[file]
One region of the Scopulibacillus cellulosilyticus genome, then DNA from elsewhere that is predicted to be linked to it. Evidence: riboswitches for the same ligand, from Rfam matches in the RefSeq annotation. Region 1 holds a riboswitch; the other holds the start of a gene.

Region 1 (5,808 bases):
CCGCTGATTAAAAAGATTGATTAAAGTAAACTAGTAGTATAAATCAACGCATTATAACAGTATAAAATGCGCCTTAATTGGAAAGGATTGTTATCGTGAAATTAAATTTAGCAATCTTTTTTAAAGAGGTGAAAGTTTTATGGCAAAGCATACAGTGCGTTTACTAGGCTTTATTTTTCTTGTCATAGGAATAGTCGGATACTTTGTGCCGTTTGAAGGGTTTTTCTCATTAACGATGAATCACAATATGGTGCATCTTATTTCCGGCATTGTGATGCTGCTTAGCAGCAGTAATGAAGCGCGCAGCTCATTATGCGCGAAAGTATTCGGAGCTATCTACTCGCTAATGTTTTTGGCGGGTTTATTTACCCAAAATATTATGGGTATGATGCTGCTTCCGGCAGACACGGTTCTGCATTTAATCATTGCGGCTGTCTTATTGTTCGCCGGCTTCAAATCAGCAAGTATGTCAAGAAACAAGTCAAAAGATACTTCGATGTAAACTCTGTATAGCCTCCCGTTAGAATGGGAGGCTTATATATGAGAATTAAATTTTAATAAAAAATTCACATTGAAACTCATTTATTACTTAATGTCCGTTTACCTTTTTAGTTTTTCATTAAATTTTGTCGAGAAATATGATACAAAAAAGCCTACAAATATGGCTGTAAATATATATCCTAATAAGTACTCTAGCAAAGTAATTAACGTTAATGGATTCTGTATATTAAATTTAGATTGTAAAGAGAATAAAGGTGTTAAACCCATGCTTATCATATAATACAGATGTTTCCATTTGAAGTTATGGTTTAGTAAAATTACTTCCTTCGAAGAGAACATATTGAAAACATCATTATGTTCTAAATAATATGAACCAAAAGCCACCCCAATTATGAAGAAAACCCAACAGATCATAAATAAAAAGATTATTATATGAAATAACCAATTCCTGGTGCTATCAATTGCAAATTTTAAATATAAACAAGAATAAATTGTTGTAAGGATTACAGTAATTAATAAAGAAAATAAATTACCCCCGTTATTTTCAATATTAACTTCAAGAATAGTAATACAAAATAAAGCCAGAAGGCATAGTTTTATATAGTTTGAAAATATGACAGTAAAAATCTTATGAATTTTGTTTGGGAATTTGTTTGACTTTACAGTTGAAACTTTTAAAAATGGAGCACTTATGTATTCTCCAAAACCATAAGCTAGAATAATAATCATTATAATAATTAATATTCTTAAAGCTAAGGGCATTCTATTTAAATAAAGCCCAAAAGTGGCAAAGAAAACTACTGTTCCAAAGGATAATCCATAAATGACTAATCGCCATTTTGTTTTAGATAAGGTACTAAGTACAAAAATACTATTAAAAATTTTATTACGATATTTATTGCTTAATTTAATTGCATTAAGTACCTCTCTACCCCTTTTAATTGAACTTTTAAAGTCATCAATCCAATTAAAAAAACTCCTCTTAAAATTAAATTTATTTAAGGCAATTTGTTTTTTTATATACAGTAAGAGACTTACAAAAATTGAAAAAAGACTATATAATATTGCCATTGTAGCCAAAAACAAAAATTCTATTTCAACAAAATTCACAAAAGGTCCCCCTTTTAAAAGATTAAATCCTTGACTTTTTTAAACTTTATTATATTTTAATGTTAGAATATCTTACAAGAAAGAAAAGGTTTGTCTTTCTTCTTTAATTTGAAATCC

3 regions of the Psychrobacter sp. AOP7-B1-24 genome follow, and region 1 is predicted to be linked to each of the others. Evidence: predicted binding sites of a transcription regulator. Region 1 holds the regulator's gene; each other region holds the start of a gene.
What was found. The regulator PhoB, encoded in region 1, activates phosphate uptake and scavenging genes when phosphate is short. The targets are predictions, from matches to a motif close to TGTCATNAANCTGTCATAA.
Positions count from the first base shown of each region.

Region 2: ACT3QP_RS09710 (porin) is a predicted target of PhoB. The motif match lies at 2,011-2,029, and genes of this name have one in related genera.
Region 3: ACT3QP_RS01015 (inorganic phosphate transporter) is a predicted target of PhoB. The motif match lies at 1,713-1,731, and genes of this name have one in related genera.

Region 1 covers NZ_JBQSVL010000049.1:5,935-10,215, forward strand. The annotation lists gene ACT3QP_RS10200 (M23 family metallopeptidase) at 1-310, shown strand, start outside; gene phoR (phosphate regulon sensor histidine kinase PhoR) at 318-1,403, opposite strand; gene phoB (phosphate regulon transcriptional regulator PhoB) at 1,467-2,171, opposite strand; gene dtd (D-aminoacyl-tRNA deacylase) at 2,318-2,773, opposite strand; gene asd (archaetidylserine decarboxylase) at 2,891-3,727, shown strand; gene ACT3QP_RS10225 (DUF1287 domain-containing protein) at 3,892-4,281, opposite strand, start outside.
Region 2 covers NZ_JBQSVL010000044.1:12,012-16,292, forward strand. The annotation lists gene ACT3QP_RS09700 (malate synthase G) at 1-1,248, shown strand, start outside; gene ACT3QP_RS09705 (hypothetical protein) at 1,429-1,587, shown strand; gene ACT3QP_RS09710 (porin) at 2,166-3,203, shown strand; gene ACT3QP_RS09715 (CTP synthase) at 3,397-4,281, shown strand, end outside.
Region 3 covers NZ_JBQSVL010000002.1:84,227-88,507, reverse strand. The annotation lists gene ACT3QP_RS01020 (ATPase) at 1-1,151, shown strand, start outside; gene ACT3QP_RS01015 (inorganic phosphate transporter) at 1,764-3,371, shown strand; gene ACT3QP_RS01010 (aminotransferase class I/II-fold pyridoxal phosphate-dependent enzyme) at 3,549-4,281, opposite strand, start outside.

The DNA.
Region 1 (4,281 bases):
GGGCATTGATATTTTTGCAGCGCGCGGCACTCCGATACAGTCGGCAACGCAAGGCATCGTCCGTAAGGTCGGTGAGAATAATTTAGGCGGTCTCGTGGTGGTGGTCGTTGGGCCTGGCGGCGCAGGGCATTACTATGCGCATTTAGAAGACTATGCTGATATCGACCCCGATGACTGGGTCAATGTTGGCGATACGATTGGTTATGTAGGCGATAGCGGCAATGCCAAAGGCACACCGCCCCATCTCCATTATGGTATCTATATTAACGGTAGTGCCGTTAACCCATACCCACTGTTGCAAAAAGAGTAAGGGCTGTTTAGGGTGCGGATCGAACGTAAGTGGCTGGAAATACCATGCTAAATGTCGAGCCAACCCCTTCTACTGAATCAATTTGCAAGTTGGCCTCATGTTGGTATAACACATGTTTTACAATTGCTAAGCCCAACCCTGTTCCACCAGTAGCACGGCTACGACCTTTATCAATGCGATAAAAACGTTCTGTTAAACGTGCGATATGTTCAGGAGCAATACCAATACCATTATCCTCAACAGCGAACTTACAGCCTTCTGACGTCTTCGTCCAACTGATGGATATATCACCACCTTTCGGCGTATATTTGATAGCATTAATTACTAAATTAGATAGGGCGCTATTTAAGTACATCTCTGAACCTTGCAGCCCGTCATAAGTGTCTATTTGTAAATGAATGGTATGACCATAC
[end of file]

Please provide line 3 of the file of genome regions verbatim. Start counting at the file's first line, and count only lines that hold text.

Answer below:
CCGCTGATTAAAAAGATTGATTAAAGTAAACTAGTAGTATAAATCAACGCATTATAACAGTATAAAATGCGCCTTAATTGGAAAGGATTGTTATCGTGAAATTAAATTTAGCAATCTTTTTTAAAGAGGTGAAAGTTTTATGGCAAAGCATACAGTGCGTTTACTAGGCTTTATTTTTCTTGTCATAGGAATAGTCGGATACTTTGTGCCGTTTGAAGGGTTTTTCTCATTAACGATGAATCACAATATGGTGCATCTTATTTCCGGCATTGTGATGCTGCTTAGCAGCAGTAATGAAGCGCGCAGCTCATTATGCGCGAAAGTATTCGGAGCTATCTACTCGCTAATGTTTTTGGCGGGTTTATTTACCCAAAATATTATGGGTATGATGCTGCTTCCGGCAGACACGGTTCTGCATTTAATCATTGCGGCTGTCTTATTGTTCGCCGGCTTCAAATCAGCAAGTATGTCAAGAAACAAGTCAAAAGATACTTCGATGTAAACTCTGTATAGCCTCCCGTTAGAATGGGAGGCTTATATATGAGAATTAAATTTTAATAAAAAATTCACATTGAAACTCATTTATTACTTAATGTCCGTTTACCTTTTTAGTTTTTCATTAAATTTTGTCGAGAAATATGATACAAAAAAGCCTACAAATATGGCTGTAAATATATATCCTAATAAGTACTCTAGCAAAGTAATTAACGTTAATGGATTCTGTATATTAAATTTAGATTGTAAAGAGAATAAAGGTGTTAAACCCATGCTTATCATATAATACAGATGTTTCCATTTGAAGTTATGGTTTAGTAAAATTACTTCCTTCGAAGAGAACATATTGAAAACATCATTATGTTCTAAATAATATGAACCAAAAGCCACCCCAATTATGAAGAAAACCCAACAGATCATAAATAAAAAGATTATTATATGAAATAACCAATTCCTGGTGCTATCAATTGCAAATTTTAAATATAAACAAGAATAAATTGTTGTAAGGATTACAGTAATTAATAAAGAAAATAAATTACCCCCGTTATTTTCAATATTAACTTCAAGAATAGTAATACAAAATAAAGCCAGAAGGCATAGTTTTATATAGTTTGAAAATATGACAGTAAAAATCTTATGAATTTTGTTTGGGAATTTGTTTGACTTTACAGTTGAAACTTTTAAAAATGGAGCACTTATGTATTCTCCAAAACCATAAGCTAGAATAATAATCATTATAATAATTAATATTCTTAAAGCTAAGGGCATTCTATTTAAATAAAGCCCAAAAGTGGCAAAGAAAACTACTGTTCCAAAGGATAATCCATAAATGACTAATCGCCATTTTGTTTTAGATAAGGTACTAAGTACAAAAATACTATTAAAAATTTTATTACGATATTTATTGCTTAATTTAATTGCATTAAGTACCTCTCTACCCCTTTTAATTGAACTTTTAAAGTCATCAATCCAATTAAAAAAACTCCTCTTAAAATTAAATTTATTTAAGGCAATTTGTTTTTTTATATACAGTAAGAGACTTACAAAAATTGAAAAAAGACTATATAATATTGCCATTGTAGCCAAAAACAAAAATTCTATTTCAACAAAATTCACAAAAGGTCCCCCTTTTAAAAGATTAAATCCTTGACTTTTTTAAACTTTATTATATTTTAATGTTAGAATATCTTACAAGAAAGAAAAGGTTTGTCTTTCTTCTTTAATTTGAAATCC